California Labor Law Spells Pregnancy Termination a Wrongful Termination


Sacramento, CA When Rovanda was five months pregnant, she told her employer that she needed to take a week off work for an important surgical procedure. Rovanda never thought, after working as their janitorial manager for five years with a perfect work record, that she would be filing a claim for wrongful termination. Her employer called it “laid off,” but in California, being fired because you’re pregnant spells discrimination, and she is likely entitled to California wrongful termination damages.

When she was five months pregnant, Rovanda’s doctor ordered an ultrasound and found out she had dilated: she required stitches in her cervix to hold the baby and carry it to term. It was imperative that she have this surgical procedure and four or five days off work. But even before this, HR tried to let her go.

“When I first told my supervisor that I was pregnant, the lady at HR told me that she was going to have to lay me off,” says Rovanda, who knew she wasn’t allowed to do that; she knows that is discrimination and a violation of California labor law. And HR must have known it too. Incredibly, Rovanda says she is not the only one. “Anybody who works here and gets pregnant is laid off but in reality they are getting terminated,” she says.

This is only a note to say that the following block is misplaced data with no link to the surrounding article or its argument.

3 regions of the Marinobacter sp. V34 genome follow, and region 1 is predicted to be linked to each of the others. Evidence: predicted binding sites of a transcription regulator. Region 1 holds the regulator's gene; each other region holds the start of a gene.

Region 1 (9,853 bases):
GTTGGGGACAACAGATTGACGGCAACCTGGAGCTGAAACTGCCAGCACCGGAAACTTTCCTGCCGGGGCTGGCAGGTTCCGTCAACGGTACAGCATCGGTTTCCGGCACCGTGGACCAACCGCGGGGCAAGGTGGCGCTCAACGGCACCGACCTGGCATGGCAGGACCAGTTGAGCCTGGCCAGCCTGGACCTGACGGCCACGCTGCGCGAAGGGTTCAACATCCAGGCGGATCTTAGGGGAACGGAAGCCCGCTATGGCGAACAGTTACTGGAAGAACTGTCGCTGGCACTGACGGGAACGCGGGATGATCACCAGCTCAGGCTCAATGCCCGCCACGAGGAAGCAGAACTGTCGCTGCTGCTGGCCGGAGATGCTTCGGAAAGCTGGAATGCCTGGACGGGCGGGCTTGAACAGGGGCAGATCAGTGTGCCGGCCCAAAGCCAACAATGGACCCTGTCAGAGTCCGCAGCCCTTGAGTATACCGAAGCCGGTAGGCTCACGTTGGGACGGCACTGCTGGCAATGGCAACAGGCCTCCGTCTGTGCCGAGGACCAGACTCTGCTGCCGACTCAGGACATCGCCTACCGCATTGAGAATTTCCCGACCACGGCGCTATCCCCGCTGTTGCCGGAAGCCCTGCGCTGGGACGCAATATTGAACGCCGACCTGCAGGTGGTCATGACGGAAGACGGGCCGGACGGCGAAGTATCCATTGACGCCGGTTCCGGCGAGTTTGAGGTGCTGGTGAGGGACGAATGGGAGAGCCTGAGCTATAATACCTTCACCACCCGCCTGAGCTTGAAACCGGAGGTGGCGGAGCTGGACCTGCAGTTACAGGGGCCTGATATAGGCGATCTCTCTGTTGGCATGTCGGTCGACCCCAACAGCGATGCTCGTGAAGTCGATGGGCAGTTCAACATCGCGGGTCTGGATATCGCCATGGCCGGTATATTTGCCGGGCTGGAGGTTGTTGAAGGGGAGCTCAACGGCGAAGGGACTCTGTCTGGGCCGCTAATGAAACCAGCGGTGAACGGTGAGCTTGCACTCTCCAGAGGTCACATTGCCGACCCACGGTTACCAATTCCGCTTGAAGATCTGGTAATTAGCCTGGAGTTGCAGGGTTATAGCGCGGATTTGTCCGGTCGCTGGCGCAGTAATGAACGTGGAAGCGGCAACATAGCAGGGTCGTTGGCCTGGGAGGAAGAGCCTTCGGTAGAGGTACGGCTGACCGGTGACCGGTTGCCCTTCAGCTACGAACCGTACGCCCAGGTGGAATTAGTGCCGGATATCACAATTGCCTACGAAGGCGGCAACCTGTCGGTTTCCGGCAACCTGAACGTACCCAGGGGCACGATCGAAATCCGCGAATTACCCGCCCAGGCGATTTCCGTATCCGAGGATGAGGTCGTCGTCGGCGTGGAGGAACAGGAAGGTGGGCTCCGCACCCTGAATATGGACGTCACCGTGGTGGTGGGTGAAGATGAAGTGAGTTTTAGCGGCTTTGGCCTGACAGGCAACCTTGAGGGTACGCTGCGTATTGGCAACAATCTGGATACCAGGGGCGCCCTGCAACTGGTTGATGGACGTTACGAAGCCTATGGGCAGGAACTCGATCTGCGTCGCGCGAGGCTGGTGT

“When I was able to go back to work, the lady at HR said, ‘Don’t work tomorrow, we will call you back.’ No call back. I phoned a few days later and they told me to apply for unemployment, they had already sent my last check electronically. A guy came to my house who said he was just taking my place until I returned to work. He took the company vehicle and petty cash, about a week after I had the surgery.

“I was ‘laid off’ last October 2012. HR said I could only return to work part-time after the baby was born but I never came back to work. I was a hard worker with only one write-up and right after that got a promotion, so the only reason I can think of for terminating me was because my position meant I had to be on call for emergencies first and second shifts - when you clean in the evening. They figured I couldn’t do it with a baby.

“I kept in touch with them while I was pregnant and I planned to go back to work six weeks after my daughter was born. I had family and a babysitter all set up to look after her.

“The GM said they weren’t going to hire me back at all because my job was made redundant but they had a position advertised in the local newspaper for a supervisor - my job. I never pushed the issue until I saw that ad.

“When I told my manager that I was going to call a labor lawyer to determine whether this is right or wrong, he just said, ‘Do what you’ve got to do.’ I know they are in the wrong; I put my trust in them, I thought they would secure my job.”

Rovanda is a single mom - her daughter is now six months old. She is still collecting unemployment insurance and looking for work, but her unemployment runs out this October, which is cause for concern. She has also filed a wrongful termination claim, alleging discrimination.

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